Christmas is a time of togetherness, but it’s also a time of excess. We eat and drink too much, we give and receive too much. And at the end of the season a lot of rubbish gets sent to landfill, including hundreds of thousands of real and plastic Christmas trees.

Facing that kind of waste each year, we wondered what kind of tree is best for the environment: a plastic tree, a real tree, or something else entirely?

Although many factors come into play when choosing the most sustainable tree, it’s not surprising that a brand-new plastic one is the worst choice.

According to sustainability consultancy Edge Environment, artificial trees are typically made of a non-renewable petroleum-derived material called polyvinyl chloride (PVC), and in Australia a fake tree is generally unlikely to be recycled, so it ends up in landfill. That means if you must get a plastic tree, its lifespan is important.

“You can get a plastic tree that’s realistic and durable,” says Richard Griffiths, head of industry engagement at Edge. “Or you can buy a cheap plastic tree that will break in year one. That’s probably the worst outcome: buying a tree you use once and then throw away.”

If a single-use plastic tree is bad, does it follow that a real tree is good? Not quite, although there are benefits to one that was living. A real cut tree is renewable because it will likely be replaced with a new tree after harvest, and trees capture carbon dioxide and produce oxygen. But whether a real tree is ethical or sustainable or not depends on where it came from, and how it’s disposed of.

“Try to make sure you’re buying from a local source so transportation is reduced. Perhaps you could ask the seller what else they do to grow in an environmentally friendly way. They may not know of course, but asking them at least helps them realise that those things are important to customers, and may impact what they do in the future,” says Griffiths.

But even if you do buy from a sustainable, local grower, one vital thing to consider is where the tree will end up after Christmas. If a real tree is thrown into landfill, the environmental impact is significant.

“It’s really important to compost or mulch a real tree at the end of its life. Most councils and many companies will collect trees at the end of the season,” says Jaine Morris, chief operating officer at Coreo, a circular economy consultancy. “You don’t want it to go to landfill. It’s not going to sit there for a long time like plastic, but it will release methane. A tree in a commercial compost pit breaks down into carbon, which feeds the soil and creates fertiliser.”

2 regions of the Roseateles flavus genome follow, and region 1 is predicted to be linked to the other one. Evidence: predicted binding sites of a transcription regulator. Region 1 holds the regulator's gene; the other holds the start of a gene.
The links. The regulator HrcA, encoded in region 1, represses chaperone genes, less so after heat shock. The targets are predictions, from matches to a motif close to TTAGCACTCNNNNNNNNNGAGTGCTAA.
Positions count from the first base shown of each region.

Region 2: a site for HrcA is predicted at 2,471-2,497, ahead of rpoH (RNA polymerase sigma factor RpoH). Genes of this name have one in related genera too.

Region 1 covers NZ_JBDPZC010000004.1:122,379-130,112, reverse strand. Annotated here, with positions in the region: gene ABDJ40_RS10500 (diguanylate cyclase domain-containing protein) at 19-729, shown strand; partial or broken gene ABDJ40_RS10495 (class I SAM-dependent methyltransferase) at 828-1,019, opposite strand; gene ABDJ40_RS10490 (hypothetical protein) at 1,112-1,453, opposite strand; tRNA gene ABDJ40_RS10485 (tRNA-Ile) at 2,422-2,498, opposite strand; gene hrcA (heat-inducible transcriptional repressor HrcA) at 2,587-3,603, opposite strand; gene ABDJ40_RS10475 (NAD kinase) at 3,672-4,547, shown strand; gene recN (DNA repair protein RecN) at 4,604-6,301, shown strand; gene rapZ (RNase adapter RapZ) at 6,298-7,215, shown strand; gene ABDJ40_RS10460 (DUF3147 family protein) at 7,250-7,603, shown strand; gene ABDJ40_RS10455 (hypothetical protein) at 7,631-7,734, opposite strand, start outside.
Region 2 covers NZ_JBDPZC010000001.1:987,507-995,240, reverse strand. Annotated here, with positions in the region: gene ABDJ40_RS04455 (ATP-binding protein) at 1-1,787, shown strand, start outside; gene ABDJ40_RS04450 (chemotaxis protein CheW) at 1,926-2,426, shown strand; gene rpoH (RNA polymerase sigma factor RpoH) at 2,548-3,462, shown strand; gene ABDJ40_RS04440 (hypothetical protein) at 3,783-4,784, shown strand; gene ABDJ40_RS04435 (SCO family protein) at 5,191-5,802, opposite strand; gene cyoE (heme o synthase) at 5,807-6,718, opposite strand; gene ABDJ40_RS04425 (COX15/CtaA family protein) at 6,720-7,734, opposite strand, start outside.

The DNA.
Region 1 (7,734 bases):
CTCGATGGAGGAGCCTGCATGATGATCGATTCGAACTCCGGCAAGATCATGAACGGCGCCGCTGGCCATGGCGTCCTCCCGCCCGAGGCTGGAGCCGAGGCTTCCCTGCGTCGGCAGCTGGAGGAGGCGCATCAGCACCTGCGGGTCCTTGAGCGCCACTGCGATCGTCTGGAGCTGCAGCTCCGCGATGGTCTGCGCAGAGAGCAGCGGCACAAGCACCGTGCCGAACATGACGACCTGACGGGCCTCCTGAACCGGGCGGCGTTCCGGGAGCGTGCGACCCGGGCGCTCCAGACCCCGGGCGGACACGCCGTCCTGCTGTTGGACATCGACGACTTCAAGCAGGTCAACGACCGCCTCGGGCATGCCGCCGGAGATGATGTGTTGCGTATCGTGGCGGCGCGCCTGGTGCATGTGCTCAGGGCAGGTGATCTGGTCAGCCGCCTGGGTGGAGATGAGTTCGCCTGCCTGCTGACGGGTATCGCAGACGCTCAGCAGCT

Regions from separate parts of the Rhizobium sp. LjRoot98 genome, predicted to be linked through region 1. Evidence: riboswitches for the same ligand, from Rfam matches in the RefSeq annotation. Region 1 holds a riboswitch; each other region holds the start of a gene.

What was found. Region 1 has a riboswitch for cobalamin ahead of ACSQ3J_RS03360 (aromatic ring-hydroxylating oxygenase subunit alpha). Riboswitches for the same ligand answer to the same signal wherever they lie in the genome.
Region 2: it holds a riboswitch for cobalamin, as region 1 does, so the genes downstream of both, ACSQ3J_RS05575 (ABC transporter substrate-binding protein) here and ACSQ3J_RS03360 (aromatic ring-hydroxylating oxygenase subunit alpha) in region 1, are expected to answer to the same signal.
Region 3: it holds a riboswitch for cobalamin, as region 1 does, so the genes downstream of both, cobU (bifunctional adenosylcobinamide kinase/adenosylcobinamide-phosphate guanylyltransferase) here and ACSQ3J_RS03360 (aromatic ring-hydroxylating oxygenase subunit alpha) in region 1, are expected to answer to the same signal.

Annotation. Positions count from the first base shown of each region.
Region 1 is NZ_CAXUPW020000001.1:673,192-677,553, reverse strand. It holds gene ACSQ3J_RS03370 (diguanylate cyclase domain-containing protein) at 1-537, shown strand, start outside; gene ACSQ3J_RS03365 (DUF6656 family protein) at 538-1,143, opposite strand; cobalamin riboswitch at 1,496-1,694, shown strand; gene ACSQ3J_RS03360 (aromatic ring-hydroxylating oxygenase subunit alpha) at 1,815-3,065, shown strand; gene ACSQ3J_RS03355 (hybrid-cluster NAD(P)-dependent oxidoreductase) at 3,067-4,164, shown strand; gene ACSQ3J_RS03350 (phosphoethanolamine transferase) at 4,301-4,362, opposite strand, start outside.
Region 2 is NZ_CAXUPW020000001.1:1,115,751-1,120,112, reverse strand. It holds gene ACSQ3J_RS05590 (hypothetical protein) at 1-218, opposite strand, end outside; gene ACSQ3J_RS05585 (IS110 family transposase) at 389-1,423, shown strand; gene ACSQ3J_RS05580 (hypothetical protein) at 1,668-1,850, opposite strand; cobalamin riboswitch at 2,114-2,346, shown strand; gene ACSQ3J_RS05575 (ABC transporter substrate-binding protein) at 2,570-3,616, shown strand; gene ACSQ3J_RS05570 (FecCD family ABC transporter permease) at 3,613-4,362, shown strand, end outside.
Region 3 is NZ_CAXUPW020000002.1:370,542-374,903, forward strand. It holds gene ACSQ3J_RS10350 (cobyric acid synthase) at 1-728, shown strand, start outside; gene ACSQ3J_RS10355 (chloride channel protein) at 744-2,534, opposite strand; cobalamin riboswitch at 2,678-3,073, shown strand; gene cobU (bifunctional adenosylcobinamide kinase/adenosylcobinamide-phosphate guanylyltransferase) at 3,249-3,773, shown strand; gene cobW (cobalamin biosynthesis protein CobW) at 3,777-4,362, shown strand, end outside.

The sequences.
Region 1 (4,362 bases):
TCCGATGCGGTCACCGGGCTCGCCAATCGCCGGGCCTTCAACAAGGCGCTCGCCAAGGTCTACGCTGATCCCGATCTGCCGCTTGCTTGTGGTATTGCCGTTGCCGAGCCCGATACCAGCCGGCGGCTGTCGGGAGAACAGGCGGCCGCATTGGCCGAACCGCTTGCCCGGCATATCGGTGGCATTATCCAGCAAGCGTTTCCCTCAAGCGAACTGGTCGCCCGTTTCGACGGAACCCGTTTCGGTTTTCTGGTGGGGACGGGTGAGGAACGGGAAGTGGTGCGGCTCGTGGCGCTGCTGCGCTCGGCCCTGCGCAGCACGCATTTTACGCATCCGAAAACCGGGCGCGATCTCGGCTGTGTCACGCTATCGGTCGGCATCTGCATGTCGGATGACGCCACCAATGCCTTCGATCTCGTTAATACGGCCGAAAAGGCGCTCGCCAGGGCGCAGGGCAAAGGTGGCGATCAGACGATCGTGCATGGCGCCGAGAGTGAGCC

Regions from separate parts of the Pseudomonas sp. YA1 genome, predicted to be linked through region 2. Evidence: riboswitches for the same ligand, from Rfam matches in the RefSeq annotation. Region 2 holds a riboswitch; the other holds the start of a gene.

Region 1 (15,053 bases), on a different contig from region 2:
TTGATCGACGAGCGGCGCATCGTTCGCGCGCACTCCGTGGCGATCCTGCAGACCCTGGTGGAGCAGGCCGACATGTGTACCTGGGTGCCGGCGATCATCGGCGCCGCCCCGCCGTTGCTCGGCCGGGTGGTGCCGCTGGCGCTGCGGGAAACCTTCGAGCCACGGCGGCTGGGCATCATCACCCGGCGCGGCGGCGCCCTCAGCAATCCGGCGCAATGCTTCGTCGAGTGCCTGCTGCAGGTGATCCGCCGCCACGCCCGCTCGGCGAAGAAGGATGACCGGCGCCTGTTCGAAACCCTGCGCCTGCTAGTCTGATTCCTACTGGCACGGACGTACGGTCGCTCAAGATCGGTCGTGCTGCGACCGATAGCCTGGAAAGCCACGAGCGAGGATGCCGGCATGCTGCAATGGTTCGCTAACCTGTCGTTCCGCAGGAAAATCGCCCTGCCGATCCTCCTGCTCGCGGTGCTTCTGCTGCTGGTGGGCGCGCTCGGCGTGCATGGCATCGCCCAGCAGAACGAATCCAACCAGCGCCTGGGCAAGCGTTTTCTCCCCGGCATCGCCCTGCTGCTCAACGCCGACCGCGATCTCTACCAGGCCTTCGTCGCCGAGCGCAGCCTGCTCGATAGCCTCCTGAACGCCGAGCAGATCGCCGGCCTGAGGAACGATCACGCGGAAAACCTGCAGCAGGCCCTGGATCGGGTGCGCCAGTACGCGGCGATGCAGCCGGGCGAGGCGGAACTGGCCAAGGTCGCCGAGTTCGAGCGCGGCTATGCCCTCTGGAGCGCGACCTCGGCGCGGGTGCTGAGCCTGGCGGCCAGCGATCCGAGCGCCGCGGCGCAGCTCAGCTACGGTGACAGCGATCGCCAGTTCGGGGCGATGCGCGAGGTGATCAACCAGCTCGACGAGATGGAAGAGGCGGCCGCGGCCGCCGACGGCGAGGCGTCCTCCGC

Griffiths has another option for you to consider: getting a second-hand plastic tree. “One for one, cut trees are definitely better than buying a new plastic tree. But a lifetime of buying natural trees still has a big cumulative impact. It’s not a choice everyone will make, but my second-hand tree has zero impact.”

Of course new plastic and real trees aren’t the only choices. “The best case scenario is to buy a live tree in a pot, and decorate it,” says Morris, adding that you get year-long joy from it.

Or you can look for festive potential in what you already own. “This year we have a lot of house plants and a big monstera, so I might dress him up,” she says.

DIY and interiors expert Geneva Vanderzeil has been making her own trees for years. “I focus on upcycling and creating simple projects with things you might otherwise throw away.”

One of those projects is always the Christmas tree. “I make a branch tree. It’s easy to do, and you can still have Christmas spirit even if you don’t have a lot of space,” she says. “I love that we’re not throwing away a big tree every year.”

How to make one of Vanderzeil’s branch trees
Start by collecting fallen branches from under a large tree. The dried, pale branches of a gum tree are ideal and in plentiful supply, even in urban areas.



Decide on the size of your tree and break the branches into descending lengths so they form a pyramid shape. Make a loop in a length of rope, leaving two equal long tails on either side of the loop. Hang the rope on a hook in the wall, and wrap the rope tails around the ends of each branch so it hangs horizontally, starting with the shortest branch.

Looping the rope around twice should be enough to secure each branch end. Leave enough room between the branches to comfortably hang ornaments. Wrap fairy lights around the branches and rope to bring the tree to life. Finally, hang ornaments; upcycled, vintage and family heirlooms are good, sustainable choices.